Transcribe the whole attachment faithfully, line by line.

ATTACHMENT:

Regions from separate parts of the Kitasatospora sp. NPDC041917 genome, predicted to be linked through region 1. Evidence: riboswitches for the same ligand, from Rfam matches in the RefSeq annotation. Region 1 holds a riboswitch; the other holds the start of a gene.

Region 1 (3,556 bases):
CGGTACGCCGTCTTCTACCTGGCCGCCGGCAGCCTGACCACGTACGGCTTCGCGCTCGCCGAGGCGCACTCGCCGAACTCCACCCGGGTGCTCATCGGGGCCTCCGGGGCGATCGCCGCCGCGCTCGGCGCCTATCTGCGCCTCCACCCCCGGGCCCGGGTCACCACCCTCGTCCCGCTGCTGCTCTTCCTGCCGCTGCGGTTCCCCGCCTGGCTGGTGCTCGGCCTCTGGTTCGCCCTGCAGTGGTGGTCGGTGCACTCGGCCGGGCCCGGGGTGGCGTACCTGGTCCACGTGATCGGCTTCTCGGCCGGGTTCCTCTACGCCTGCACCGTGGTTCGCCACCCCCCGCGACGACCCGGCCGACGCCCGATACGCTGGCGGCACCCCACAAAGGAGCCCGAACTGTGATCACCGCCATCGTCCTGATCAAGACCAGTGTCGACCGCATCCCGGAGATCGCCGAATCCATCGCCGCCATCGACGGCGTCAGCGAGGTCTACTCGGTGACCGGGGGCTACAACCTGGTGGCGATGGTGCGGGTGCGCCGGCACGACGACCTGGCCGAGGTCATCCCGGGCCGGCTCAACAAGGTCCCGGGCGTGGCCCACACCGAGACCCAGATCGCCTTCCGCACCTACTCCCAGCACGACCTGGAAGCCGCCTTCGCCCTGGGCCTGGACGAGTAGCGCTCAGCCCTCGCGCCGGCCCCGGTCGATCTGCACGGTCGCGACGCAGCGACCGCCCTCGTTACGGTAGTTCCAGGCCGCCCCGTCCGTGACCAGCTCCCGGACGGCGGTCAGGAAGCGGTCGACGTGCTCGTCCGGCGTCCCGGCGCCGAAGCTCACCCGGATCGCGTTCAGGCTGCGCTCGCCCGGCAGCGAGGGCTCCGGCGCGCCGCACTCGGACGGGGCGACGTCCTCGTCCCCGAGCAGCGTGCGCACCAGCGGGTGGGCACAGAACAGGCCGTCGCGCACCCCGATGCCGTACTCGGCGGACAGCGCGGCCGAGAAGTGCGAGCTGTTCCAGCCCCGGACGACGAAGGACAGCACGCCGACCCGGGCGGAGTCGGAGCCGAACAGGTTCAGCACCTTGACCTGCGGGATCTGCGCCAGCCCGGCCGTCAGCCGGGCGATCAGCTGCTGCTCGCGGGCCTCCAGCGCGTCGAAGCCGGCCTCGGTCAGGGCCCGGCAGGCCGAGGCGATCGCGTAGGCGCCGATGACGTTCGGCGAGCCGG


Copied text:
Regions from separate parts of the Kitasatospora sp. NPDC041917 genome, predicted to be linked through region 1. Evidence: riboswitches for the same ligand, from Rfam matches in the RefSeq annotation. Region 1 holds a riboswitch; the other holds the start of a gene.

Region 1 (3,556 bases):
CGGTACGCCGTCTTCTACCTGGCCGCCGGCAGCCTGACCACGTACGGCTTCGCGCTCGCCGAGGCGCACTCGCCGAACTCCACCCGGGTGCTCATCGGGGCCTCCGGGGCGATCGCCGCCGCGCTCGGCGCCTATCTGCGCCTCCACCCCCGGGCCCGGGTCACCACCCTCGTCCCGCTGCTGCTCTTCCTGCCGCTGCGGTTCCCCGCCTGGCTGGTGCTCGGCCTCTGGTTCGCCCTGCAGTGGTGGTCGGTGCACTCGGCCGGGCCCGGGGTGGCGTACCTGGTCCACGTGATCGGCTTCTCGGCCGGGTTCCTCTACGCCTGCACCGTGGTTCGCCACCCCCCGCGACGACCCGGCCGACGCCCGATACGCTGGCGGCACCCCACAAAGGAGCCCGAACTGTGATCACCGCCATCGTCCTGATCAAGACCAGTGTCGACCGCATCCCGGAGATCGCCGAATCCATCGCCGCCATCGACGGCGTCAGCGAGGTCTACTCGGTGACCGGGGGCTACAACCTGGTGGCGATGGTGCGGGTGCGCCGGCACGACGACCTGGCCGAGGTCATCCCGGGCCGGCTCAACAAGGTCCCGGGCGTGGCCCACACCGAGACCCAGATCGCCTTCCGCACCTACTCCCAGCACGACCTGGAAGCCGCCTTCGCCCTGGGCCTGGACGAGTAGCGCTCAGCCCTCGCGCCGGCCCCGGTCGATCTGCACGGTCGCGACGCAGCGACCGCCCTCGTTACGGTAGTTCCAGGCCGCCCCGTCCGTGACCAGCTCCCGGACGGCGGTCAGGAAGCGGTCGACGTGCTCGTCCGGCGTCCCGGCGCCGAAGCTCACCCGGATCGCGTTCAGGCTGCGCTCGCCCGGCAGCGAGGGCTCCGGCGCGCCGCACTCGGACGGGGCGACGTCCTCGTCCCCGAGCAGCGTGCGCACCAGCGGGTGGGCACAGAACAGGCCGTCGCGCACCCCGATGCCGTACTCGGCGGACAGCGCGGCCGAGAAGTGCGAGCTGTTCCAGCCCCGGACGACGAAGGACAGCACGCCGACCCGGGCGGAGTCGGAGCCGAACAGGTTCAGCACCTTGACCTGCGGGATCTGCGCCAGCCCGGCCGTCAGCCGGGCGATCAGCTGCTGCTCGCGGGCCTCCAGCGCGTCGAAGCCGGCCTCGGTCAGGGCCCGGCAGGCCGAGGCGATCGCGTAGGCGCCGATGACGTTCGGCGAGCCGG